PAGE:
Updated: Oct 5, 2021
The decision to change your life is never an easy one. Everyone feels scared with all the uncertainty. If you are contemplating a big life change - leaving a relationship, changing lifestyle or quitting a job – work through your fears and get still. The decision will come when it's time.
"When you are about to make an important decision, there is always a moment of hesitation right before you sign on the dotted line.
Don’t pull back. You have come all this way after having given it serious thought. Don’t look back. Continue on your path courageously, like a one-horned rhinoceros." - Haemin Sunim
Big decisions take years to arrive at, but moments to realise. I always thought what they describe in books – you know, the sudden realisation, when something downs on you – is a myth. Well, that’s exactly what happened to me. It was there under a surface for a while, for over a year. A tiny nagging feeling that something was off in my life kept growing.
In ambiguous situations like this, when there is no clear answer, like to stay in a relationship or leave, it can be tricky to figure out what to do. But not impossible. I knew I wasn’t happy in London anymore and knew I wasn’t happy at a Big Company anymore. But didn’t know what the options were.
I’ve subconsciously started gathering information – reading books on vagabonding, researching destinations, meeting up with the contrarian people to get inspired.
I was hoping I will arrive to an answer on what to do or where to go, but it wasn’t happening. What happened instead is I got a work secondment to Dublin. It was one of those ‘meant to be’ things that just happened so easily. With pretty much no effort on my end – someone recommended me, I got an interview and was offered a role.
A month later I was in Dublin. I thought it would be a great experiment, that will at least help me realise whether it’s London or something else that is a problem. After a week or two of settling in, the novel-style episode has happened to me.
It was a sleepless night, and nothing helped – warm milk, counting sheep, listening to Marconi Union, you name it. After few hours of fighting insomnia, it downed on me.
It was crystal clear in my head – I should leave my job and move out of London. It was striking how clear the message was.
I fell asleep right away, thinking I will forget about it in the morning. I woke with an overwhelming sense of clarity and resolution. I knew exactly what I should be doing.
Coming to the realisation that a whole new chapter is needed was damn scary. Sometimes simply turning a page is scary, let alone a whole new chapter. Consulting jobs trains you well dealing with uncertainty, you end up working with a new team, new clients in a new industry every 6-8 weeks. You would go insane if don’t adjust to being ok with uncertainty. This decision was a whole new level. I felt all-embracing fear on a physical level.
This is exactly where the ‘Orthodoxies’ technique came in handy.
In consulting, we use this technique to help senior leadership teams let go of what is holding them back to be bold and courageous in setting an ambitious vision or North Star for their organisation.
What are the orthodoxies? An example could be things like ‘suitcases must be carried’ or ‘cars need drivers’ or anything else that is a ‘deeply held, widely shared belief’.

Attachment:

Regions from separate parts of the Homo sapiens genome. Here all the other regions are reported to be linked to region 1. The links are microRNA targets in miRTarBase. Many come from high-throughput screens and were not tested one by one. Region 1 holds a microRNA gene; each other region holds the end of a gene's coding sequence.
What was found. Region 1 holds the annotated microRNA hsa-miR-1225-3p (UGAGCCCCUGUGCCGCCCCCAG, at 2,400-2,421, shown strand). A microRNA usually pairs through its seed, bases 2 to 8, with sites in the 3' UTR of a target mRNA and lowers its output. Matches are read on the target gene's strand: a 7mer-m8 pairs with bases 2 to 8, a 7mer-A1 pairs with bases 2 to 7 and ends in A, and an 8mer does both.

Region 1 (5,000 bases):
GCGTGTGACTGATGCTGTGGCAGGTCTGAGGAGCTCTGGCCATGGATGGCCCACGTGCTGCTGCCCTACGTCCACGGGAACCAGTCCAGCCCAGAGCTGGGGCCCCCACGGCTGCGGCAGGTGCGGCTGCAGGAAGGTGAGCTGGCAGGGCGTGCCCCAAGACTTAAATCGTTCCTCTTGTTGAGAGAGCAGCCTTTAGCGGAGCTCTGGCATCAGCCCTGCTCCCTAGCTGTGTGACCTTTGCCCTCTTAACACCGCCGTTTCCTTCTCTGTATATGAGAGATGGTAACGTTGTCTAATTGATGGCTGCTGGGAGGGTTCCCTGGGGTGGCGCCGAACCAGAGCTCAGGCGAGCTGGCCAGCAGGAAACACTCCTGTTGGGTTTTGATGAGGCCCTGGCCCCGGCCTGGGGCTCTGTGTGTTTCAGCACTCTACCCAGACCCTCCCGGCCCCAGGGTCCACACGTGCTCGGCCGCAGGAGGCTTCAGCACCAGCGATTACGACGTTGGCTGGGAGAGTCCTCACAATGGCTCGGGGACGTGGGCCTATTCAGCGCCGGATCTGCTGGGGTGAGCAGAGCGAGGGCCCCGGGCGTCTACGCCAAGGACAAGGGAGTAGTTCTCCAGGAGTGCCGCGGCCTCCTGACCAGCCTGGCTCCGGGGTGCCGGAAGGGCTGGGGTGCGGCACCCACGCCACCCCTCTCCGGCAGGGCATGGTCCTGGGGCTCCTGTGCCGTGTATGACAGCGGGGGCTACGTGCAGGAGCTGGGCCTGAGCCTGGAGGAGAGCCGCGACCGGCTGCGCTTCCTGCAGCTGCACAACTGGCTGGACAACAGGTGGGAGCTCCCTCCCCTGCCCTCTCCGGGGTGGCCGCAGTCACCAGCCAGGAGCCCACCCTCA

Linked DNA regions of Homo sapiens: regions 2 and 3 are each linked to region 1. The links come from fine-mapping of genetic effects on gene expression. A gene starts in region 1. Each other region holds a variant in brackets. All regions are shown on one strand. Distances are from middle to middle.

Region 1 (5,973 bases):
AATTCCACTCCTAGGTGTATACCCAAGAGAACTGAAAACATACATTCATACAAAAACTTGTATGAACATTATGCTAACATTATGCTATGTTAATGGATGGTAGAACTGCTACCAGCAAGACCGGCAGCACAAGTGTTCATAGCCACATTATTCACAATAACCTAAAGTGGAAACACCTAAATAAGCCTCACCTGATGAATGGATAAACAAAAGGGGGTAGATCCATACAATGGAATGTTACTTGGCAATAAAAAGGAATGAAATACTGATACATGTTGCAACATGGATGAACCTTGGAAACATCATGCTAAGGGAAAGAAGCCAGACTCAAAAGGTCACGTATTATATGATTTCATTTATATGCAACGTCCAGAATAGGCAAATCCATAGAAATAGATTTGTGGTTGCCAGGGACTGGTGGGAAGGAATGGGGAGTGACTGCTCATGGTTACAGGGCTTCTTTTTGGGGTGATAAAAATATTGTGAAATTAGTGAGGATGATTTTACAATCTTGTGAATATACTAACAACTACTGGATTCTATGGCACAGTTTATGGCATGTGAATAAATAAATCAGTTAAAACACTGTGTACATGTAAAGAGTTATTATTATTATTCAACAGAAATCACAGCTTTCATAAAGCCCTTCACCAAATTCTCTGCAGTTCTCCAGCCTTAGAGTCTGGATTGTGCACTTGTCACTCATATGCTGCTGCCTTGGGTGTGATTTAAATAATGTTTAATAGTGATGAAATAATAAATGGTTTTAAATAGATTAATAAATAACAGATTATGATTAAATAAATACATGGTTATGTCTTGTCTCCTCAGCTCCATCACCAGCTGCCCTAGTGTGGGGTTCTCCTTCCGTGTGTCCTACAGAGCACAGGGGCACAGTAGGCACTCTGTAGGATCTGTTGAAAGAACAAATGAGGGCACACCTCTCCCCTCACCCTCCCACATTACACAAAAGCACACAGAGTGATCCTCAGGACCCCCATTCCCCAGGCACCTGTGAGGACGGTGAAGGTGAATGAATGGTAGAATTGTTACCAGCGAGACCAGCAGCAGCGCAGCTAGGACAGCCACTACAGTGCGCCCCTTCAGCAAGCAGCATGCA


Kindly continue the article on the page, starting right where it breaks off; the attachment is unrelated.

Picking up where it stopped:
The idea is to voice such beliefs and see if those can be flipped on its head to help organisations move forward without fear. ‘Orthodoxies’ appeared to be a great technique in the context of big life decisions.
I’ve listed all my fears (or orthodoxies) first.
There were things like ‘I will not be able to have the same quality of life’, ‘I will not have access to the things I like in London’ or ‘People challenging my decision’.
I ended up with a list of 12 (a lot less than it felt like when it was sitting scarily in my head!). I then turned each one on its head. Like this:
‘I will not be able to have the same quality of life’ – I can work alongside my travels (and it will keep me entertained and will help with social life), life is cheaper where I want to go, I can enjoy other things that I don’t currently have (like sleeping in or spending lots of time in nature).
‘I will not have access to the things I like in London (like cool fitness studios)’ – I will have access to other things that I don’t have access to in London – like great cheap food and wine in Spain and Portugal, or I can go for morning runs alongside the sea. In addition, I will appreciate things more when I have them again.
‘People challenging my decision’ – People secretly think you are brave and maybe even jealous. Fuck people. No one spends more than 5 minutes thinking about you.
Once I’ve gone through the whole list, turning each of my fears on its head, suddenly I felt inspired, empowered and not at all scared.
There is a great book that will only take you a couple of hours to read – it’s called Feel the fear and do it anyway. It offers a host of techniques to overcome any type of fear – like ending a relationship, changing jobs, public speaking or even getting old.
One of the methods it offers is to imagine the worst possible outcome of the situation you are fearing most. To seal the confidence, I’ve developed flipping my fears on their head, I did just that.
The worst outcome I could imagine was – I waste a year and spend good chunk of my savings and will arrive to a conclusion that London is the best option and working for a Big Company is the best job.
Ha, this is a pretty awesome worst possible outcome. If I end up learning that what I already have is exactly what I need, it means I will avoid ending up asking myself my whole life ‘what if?’. And it’s a pretty awesome outcome.
In addition, I will do all the things I always wanted to do and will not end up being one of th